University College of London (UCL) Laws: Inaugural Quain Lecture
In the 2012 Inaugural Quain Lecture, philosopher Philip Pettit spoke on the importance of considering the question of legitimacy — i.e., of just how acceptable the imposing of the social order is — as a distinct from that of justice — i.e., of just how objectionable is the content and form of the legal order itself. He suggests that the distinction between both questions relies on what each one “hangs” on for an acceptable answer: e.g., what makes the law unobjectionable may be “content dependent” reasons or “content independent” ones while for what makes the imposing of an order legitimate may be whether there is a reason for accepting the social order itself — whether you are willing to work within the system to change it. The legitimacy of a regime or social order produces a political obligation and thus a duty that the contestation of laws and so forth will occur within the system (e.g., courts, elections) while a different obligation is produced by the content dependent or independent reasons that can be given for obeying a law, that of a legal obligation or not. Here Professor Pettit argues that within a republican way of thinking one sees the primary problem as that of legitimacy — i.e., of thinking about how a social order imposed can affect individual liberty — rather than what Professor Pettit calls the “second best problem” with legitimacy, one that is characteristic of other approaches that cannot find a way to reconcile coercion of an imposed social order with individual liberty. The lecture is an attempt to show, that in a republican way of thinking, the question of legitimacy is in an important sense a primary good that is not only distinct justice but also one that is not intractable problem as in other approaches.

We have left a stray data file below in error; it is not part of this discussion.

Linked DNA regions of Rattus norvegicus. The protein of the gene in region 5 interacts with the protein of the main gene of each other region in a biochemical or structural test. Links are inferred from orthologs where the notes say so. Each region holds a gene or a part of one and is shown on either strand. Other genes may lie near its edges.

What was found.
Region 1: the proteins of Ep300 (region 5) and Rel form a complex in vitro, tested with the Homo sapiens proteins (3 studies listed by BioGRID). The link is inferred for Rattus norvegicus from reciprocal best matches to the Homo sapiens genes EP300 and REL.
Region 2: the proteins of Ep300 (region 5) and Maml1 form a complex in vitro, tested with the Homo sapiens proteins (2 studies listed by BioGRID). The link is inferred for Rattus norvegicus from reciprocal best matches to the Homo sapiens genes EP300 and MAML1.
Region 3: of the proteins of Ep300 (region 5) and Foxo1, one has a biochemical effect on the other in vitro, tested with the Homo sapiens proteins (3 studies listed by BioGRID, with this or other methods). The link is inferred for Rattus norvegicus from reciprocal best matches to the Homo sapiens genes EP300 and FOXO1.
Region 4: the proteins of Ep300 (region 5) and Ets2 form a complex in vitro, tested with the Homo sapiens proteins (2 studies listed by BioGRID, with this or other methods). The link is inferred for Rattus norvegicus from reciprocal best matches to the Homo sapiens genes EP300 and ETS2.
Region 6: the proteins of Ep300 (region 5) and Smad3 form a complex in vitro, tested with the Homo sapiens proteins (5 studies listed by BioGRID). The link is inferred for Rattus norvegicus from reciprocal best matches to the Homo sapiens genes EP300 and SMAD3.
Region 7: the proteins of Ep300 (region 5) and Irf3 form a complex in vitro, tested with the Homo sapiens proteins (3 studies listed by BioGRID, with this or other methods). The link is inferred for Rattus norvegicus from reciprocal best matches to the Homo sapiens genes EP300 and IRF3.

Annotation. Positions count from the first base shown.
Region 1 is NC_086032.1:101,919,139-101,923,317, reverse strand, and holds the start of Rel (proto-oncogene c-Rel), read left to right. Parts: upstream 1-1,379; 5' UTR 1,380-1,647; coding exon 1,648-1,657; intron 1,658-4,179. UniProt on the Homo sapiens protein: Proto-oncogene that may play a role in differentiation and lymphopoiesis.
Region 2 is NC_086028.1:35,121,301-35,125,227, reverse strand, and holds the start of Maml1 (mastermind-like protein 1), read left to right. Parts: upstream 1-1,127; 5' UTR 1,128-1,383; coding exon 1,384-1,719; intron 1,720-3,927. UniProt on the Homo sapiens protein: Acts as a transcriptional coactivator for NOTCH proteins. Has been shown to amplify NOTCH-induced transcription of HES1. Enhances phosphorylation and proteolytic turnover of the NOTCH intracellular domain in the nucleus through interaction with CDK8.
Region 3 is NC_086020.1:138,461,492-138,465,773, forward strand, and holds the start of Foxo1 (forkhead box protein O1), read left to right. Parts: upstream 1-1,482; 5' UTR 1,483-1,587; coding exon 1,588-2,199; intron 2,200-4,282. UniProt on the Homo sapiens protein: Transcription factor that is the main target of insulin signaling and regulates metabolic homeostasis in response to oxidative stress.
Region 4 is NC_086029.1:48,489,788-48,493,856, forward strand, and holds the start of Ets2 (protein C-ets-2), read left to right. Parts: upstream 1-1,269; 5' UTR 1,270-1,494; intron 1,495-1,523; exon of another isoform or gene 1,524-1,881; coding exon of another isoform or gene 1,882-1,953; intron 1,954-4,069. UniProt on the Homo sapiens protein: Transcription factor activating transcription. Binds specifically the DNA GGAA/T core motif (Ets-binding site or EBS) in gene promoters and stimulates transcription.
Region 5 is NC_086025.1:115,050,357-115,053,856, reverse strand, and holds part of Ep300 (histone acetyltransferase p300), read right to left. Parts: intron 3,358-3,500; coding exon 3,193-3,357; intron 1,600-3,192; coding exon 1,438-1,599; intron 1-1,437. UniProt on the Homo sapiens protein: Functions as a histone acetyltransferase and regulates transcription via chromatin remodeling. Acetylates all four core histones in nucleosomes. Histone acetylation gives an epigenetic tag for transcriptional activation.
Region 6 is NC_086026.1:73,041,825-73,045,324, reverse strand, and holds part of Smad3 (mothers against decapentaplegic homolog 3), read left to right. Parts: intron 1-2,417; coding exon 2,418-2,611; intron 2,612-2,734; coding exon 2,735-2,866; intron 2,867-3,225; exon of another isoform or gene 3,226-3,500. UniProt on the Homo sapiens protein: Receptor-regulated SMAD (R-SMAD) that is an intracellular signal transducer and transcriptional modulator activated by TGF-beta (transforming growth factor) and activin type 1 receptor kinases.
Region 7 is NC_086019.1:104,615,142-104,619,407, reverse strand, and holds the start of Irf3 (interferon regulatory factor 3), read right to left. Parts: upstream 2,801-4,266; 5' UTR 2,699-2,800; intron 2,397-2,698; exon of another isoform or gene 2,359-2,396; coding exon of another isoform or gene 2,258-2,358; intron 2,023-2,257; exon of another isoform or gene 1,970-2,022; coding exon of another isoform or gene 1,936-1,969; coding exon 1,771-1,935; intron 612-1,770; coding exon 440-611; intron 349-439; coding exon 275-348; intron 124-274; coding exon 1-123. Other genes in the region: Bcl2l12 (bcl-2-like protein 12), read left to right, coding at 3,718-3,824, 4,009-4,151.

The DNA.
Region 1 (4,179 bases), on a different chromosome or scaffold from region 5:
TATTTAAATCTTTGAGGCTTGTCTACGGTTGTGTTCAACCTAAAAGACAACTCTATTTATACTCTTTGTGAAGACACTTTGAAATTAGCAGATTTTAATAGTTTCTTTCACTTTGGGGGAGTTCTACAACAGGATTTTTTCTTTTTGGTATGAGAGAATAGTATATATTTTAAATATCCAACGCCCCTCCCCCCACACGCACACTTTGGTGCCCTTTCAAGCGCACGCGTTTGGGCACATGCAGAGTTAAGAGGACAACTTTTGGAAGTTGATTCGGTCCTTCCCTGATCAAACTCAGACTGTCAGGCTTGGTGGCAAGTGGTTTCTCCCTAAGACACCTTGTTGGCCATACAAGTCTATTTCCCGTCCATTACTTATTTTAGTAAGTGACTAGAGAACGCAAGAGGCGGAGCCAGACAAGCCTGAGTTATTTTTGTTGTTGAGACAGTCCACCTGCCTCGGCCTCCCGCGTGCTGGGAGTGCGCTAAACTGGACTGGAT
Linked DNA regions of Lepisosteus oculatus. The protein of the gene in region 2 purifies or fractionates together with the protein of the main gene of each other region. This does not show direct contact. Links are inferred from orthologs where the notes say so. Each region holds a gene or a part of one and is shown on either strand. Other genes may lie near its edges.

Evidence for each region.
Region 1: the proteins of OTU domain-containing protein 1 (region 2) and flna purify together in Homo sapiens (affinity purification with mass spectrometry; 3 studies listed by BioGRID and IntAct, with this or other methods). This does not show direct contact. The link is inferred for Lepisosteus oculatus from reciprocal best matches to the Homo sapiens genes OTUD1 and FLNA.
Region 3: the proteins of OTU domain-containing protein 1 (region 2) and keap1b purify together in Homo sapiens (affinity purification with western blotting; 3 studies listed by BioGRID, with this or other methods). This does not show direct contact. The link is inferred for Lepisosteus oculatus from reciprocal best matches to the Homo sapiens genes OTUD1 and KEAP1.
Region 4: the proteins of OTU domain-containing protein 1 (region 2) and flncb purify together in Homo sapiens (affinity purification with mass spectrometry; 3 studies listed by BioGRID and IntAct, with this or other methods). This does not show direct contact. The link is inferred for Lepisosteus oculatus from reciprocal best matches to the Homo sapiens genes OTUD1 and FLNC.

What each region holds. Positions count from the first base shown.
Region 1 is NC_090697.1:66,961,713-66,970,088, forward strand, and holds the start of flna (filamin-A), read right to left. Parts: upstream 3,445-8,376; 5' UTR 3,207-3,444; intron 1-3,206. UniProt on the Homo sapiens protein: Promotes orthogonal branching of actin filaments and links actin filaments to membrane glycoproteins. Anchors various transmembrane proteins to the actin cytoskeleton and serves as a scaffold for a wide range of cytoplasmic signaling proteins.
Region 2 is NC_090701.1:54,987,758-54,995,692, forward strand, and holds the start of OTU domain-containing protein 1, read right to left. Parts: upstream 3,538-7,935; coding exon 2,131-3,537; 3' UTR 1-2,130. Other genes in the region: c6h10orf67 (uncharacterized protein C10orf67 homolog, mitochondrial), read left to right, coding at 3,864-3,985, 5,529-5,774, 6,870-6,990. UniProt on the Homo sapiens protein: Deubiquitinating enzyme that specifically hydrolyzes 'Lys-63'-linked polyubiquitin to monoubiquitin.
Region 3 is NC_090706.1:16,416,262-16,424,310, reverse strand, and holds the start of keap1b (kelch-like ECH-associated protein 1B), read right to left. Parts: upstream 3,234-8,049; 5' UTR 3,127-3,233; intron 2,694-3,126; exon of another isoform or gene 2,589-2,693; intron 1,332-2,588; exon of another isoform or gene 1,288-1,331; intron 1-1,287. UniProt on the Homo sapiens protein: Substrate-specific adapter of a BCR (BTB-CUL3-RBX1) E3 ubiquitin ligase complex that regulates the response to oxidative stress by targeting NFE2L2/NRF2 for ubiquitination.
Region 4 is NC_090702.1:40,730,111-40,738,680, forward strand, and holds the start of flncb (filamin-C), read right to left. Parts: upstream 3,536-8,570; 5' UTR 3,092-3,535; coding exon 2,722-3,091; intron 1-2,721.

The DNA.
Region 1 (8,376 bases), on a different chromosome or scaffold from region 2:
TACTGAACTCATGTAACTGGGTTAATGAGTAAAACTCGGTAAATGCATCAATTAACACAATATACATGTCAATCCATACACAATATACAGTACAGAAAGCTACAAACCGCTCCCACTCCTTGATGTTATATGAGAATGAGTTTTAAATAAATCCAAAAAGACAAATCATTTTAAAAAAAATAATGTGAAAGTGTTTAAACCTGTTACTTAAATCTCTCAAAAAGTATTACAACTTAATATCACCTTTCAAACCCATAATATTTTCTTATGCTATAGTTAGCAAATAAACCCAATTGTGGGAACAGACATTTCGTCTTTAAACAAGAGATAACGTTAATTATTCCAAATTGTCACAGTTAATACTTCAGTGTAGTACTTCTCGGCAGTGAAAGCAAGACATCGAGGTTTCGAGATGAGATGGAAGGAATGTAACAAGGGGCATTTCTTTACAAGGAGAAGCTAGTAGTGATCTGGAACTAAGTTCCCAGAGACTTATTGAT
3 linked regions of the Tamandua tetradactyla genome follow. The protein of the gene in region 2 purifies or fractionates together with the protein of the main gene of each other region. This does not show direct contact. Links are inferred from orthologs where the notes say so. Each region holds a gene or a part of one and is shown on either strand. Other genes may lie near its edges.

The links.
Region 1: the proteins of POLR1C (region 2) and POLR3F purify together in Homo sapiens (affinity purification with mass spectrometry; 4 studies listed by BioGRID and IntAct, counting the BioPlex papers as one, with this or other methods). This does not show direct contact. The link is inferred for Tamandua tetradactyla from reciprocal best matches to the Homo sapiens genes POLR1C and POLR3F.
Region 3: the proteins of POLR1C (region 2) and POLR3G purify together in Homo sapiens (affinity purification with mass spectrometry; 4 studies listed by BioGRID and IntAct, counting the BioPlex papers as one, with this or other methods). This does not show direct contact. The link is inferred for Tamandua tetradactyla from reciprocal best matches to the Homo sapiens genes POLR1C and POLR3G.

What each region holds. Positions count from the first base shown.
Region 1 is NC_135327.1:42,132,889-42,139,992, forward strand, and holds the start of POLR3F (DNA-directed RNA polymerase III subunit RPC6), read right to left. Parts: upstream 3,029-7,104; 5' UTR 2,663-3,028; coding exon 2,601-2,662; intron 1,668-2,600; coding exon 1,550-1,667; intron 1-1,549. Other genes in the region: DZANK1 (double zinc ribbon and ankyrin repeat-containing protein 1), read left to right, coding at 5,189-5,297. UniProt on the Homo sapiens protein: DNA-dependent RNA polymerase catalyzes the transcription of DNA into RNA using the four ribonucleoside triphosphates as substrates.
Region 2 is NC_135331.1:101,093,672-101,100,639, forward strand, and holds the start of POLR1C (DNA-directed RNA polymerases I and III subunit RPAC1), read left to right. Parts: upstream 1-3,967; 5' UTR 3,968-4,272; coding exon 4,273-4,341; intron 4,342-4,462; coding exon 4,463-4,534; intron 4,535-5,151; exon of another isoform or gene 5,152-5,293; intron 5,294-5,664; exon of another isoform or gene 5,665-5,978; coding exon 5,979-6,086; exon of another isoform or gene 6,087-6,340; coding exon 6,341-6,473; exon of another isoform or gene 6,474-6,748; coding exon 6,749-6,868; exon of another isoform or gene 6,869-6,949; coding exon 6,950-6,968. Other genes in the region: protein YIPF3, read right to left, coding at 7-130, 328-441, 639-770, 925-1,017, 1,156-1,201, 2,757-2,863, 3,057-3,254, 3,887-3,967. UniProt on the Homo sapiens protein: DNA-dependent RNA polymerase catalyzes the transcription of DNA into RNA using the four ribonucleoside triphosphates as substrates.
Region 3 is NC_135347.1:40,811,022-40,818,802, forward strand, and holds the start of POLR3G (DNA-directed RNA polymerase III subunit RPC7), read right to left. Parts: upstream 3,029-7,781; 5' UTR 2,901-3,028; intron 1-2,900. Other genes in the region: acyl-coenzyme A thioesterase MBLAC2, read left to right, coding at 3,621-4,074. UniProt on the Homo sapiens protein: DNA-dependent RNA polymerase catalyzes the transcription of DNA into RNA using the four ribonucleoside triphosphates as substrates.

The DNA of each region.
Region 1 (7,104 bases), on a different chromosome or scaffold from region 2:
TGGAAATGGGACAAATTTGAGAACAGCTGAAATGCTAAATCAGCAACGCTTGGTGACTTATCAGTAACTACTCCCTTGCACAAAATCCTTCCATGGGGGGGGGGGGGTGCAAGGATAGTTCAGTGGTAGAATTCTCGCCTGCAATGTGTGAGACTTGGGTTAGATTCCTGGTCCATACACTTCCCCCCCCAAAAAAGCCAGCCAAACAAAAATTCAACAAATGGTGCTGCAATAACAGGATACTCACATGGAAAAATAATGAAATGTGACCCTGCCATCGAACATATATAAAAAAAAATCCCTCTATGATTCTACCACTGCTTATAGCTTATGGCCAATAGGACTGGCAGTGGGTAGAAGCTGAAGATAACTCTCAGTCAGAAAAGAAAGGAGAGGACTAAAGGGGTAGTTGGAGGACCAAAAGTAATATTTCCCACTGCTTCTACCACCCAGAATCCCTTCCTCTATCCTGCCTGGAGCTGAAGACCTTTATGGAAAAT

The argument is that if we look at the Roman tradition of republicanism you see the beginnings of not only the politicization of freedom but also how it can be jeopardized through certain types of government or partnerships, in particular those that insert into the community or partnership an uneven relationship that gives not only some an arbitrary power over the conditions and choices of others but also an inability to shield one’s self from arbitrary power and wills. Professor Pettit explains that the republican conception of freedom is often referred to as a freedom of choice — what distinguishes a slave from a master, even a benevolent one, is that a slave subject to the presence of the power of the master to arbitrarily take away the slaves choice is unfree because of his/her dependence on the goodwill of the master; the presence and built-in arbitrary power alone is sufficient to render someone a slave in this sense — we cannot say even without interference that we are free. Freedom is the ability to make a choice independent from the will of anyone else. The ability to penalize an option or to take away my independence without actual interference makes me unfree. According to this way of thinking, the legitimacy of a social order is whether it grants protections that make persons actual free persons — whether the social order is not one imposed by an alien will but one where persons share a “free status”. The existence of this freedom will of course be sensitive and expressed in terms of local customs and culture which will vary. However, the coercive nature of the social order is squared with individual freedom because it ensures its status rather than take it away. The social order will, from this perspective, lack legitimacy if its exercise of discretionary powers are imposed on those that cannot affect its control on their lives.